Sellers of Internet-telephony gear, such as Cisco Systems, Avaya Inc., and Mitel Networks, are seeing a surge in interest—and purchases—even though the technology has been around for several years. Cisco has 13,000 customers for its Internet-telephony products, and more than 2 million telephones in service. For the first time ever, Mitel expects to ship more Internet telephones this year than traditional phones.
Companies that are deploying Internet telephony are looking for the productivity and flexibility that come from allowing a very mobile workforce to stay linked to their desk extensions no matter where they are. Mark Banner, senior partner at law firm Banner & Witcoff, uses a "softphone," software that runs on his laptop, when he travels for trials. "I'm out of the office about half the time," Banner says. "If I'm off at a trial, I may be gone for two or three weeks. So I'll be at my hotel with a laptop, and calls come in to me the same as if I were in my office." When connected to a high-speed line, the softphone—with a handset plugged directly into a laptop—allows Banner to initiate calls from his database of contacts, or assemble conference calls easily using a point-and-click interface.
Like trial lawyers, hospital nurses are constantly on the move, and the difficulty of staying in touch with them was the single biggest complaint among doctors at El Camino. Last spring, the hospital began experimenting with the Vocera device, which is small enough to be clipped to a lapel. The devices—the company calls them "badges"—are entirely voice-controlled. To reach a nurse, the doctor speaks the name, and the nurse's badge will in turn ask, "Can you take a call from Dr. Evans?"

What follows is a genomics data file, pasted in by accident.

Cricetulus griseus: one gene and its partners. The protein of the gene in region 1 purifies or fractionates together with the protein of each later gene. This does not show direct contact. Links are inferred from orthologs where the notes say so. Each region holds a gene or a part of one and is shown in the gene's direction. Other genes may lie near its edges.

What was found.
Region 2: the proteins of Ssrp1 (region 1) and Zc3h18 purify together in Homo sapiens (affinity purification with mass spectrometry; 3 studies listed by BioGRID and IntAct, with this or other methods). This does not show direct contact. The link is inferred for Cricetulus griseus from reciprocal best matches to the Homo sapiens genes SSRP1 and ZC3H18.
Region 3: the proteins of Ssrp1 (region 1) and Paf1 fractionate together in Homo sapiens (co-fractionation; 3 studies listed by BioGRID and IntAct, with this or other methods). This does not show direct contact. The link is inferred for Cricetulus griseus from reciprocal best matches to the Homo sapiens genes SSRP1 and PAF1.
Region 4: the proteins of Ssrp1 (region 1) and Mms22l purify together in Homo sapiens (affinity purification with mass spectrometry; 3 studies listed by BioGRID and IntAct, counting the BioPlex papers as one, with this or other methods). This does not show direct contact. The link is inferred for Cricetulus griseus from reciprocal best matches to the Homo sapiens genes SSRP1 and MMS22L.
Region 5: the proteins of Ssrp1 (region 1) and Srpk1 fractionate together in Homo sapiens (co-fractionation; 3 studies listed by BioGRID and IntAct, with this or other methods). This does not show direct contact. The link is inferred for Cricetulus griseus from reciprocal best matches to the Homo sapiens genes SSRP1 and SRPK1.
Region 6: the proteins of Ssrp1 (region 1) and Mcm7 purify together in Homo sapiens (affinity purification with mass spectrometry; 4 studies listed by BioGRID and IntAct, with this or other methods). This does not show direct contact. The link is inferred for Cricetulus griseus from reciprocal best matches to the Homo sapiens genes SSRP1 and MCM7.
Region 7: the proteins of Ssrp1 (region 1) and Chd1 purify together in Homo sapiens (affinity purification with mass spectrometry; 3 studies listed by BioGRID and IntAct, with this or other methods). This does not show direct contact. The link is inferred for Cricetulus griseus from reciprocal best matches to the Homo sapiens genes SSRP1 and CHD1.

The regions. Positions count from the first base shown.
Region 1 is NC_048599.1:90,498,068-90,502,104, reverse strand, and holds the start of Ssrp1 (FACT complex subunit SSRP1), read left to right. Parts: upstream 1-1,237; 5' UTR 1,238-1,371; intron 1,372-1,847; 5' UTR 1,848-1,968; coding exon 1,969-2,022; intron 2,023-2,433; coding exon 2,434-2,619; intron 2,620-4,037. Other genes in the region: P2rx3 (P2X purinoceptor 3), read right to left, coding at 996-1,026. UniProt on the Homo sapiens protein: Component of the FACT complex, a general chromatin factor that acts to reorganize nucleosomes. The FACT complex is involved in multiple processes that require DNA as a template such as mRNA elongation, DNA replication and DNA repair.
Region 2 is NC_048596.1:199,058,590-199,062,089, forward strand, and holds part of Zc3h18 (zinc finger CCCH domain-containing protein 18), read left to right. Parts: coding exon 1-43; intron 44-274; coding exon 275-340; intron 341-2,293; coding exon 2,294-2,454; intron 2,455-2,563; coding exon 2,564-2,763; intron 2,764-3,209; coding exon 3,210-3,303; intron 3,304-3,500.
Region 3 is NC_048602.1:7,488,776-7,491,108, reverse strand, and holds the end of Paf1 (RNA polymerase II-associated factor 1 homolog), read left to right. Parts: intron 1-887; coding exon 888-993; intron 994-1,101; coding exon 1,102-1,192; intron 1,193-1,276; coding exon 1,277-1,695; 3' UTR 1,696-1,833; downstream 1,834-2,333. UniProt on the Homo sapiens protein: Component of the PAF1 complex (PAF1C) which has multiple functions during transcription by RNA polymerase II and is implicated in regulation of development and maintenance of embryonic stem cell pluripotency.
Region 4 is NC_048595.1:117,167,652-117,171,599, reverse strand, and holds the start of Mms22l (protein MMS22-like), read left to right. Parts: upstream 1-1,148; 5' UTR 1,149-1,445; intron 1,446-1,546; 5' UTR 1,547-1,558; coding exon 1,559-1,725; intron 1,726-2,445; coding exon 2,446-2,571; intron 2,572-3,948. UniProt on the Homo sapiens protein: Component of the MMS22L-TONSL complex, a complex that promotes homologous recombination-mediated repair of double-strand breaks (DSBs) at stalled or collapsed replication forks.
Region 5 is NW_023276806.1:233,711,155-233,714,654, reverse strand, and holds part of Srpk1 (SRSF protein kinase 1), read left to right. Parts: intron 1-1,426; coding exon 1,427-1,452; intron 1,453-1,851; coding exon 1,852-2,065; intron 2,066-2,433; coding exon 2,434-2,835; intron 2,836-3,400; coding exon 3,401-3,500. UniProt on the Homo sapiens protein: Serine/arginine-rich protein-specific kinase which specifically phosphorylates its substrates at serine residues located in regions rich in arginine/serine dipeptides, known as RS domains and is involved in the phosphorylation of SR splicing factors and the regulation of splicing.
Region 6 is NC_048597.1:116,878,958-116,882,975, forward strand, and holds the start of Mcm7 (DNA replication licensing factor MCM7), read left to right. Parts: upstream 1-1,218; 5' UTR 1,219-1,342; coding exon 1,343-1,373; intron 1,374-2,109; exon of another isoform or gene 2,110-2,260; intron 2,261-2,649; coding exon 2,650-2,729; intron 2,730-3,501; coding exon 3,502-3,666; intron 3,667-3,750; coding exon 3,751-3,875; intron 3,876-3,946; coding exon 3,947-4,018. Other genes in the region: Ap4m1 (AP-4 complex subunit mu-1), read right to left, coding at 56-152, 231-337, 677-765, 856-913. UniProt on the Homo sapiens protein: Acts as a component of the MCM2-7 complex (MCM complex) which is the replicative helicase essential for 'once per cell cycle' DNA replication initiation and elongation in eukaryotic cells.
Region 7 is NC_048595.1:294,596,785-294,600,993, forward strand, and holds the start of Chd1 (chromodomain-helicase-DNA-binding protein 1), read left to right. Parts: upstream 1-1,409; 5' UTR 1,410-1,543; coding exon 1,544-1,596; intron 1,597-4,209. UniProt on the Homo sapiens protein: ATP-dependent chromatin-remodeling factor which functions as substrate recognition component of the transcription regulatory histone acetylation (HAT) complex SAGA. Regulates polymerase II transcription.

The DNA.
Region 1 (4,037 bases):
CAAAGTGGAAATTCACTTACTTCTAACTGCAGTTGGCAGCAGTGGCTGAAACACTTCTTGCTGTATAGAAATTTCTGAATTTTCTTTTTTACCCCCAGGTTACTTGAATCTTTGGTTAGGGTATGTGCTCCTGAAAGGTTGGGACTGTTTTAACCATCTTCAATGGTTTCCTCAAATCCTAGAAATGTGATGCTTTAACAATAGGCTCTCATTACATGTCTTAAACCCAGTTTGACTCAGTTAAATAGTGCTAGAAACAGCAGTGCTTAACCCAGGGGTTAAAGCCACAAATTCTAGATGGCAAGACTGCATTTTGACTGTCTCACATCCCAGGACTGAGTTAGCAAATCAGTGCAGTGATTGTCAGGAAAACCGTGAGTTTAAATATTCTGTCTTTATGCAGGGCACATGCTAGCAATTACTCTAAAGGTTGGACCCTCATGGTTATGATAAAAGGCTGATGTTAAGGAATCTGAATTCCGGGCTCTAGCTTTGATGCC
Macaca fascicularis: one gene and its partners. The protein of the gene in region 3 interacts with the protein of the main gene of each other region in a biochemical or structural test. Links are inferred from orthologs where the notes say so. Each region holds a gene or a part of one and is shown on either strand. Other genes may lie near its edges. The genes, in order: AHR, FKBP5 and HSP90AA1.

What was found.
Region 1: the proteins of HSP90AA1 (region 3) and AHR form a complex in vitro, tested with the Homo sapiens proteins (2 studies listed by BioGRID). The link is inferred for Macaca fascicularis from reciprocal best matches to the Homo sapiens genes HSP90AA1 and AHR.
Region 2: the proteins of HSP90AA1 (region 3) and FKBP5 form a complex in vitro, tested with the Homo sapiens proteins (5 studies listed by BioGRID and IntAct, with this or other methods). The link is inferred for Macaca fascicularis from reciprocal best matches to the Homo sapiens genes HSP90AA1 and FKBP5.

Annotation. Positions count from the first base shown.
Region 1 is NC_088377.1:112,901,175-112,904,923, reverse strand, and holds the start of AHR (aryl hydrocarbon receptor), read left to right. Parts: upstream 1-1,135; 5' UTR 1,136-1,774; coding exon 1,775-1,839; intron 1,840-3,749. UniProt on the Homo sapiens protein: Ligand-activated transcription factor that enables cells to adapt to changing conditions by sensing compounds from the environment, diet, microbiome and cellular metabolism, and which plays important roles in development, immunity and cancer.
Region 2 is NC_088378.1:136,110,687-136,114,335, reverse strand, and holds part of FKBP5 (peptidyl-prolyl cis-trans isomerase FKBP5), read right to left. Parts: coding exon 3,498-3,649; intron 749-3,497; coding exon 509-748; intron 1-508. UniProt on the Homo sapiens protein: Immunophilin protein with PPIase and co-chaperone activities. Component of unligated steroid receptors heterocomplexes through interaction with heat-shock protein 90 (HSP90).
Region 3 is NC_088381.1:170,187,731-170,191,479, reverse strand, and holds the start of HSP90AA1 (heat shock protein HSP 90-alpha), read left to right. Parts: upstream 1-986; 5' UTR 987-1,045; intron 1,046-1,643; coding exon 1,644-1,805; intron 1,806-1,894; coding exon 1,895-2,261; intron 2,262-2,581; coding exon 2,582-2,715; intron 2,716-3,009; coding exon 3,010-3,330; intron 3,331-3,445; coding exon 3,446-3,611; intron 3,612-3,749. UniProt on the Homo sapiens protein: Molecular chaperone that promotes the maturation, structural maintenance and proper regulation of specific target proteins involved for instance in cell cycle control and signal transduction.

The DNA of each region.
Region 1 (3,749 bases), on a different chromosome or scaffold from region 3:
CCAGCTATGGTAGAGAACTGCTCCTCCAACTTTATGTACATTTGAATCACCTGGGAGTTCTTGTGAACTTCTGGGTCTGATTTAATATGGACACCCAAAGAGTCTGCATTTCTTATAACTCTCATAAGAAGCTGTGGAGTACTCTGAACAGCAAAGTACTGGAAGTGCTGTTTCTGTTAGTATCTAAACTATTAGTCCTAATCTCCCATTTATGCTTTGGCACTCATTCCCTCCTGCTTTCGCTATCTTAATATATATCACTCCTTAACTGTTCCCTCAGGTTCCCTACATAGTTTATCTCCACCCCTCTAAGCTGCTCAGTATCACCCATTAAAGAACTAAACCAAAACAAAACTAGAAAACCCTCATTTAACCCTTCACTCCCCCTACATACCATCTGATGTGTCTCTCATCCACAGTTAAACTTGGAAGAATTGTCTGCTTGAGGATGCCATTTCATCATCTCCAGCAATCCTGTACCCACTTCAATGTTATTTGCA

"We can say, 'Call radiology,' and all of a sudden, you've got a radiologist on the line," says El Camino's Tarver. "And the phone works on all six stories of the hospital, plus the basement." It taps into an omnipresent Wi-Fi wireless network that's also used to provide connectivity for portable computers.
Internet phones plug into a standard Ethernet jack—the same type of outlet a computer uses—and users can carry their phone from one office to another, plug it in, and instantly begin getting calls there, without relying on technicians to set them up. (Most voice-over-Internet phones don't look much different from standard desk phones.) When Trimble, a GPS technology company based in Sunnyvale, California, moved its corporate headquarters from one side of the street to the other last December, director of global-information-systems operations Shawn Wilde told employees, "If you're in a big rush to use your phone in the new building, just pick it up and bring it with you."
Since Internet phones are tightly integrated with the data network, users can control their desk phone from their PC, which makes it easier to take advantage of certain functions, such as setting up and running large conference calls. (Additional participants can be brought in while a call is in progress, and loudmouths can be muted with a mouse-click.) With a feature called "unified messaging," copies of incoming voice mails can be directed to your email inbox. "That lets you plug a headset into your laptop and handle your voice mail while you're on a plane, even though you're not online," says Wilde. Your answers to those calls are stored digitally on the laptop, then sent when you have a live connection. "Or if you don't need to respond with another voice mail, you can tap out an email answer, and it'll get there the next time you connect," Wilde says.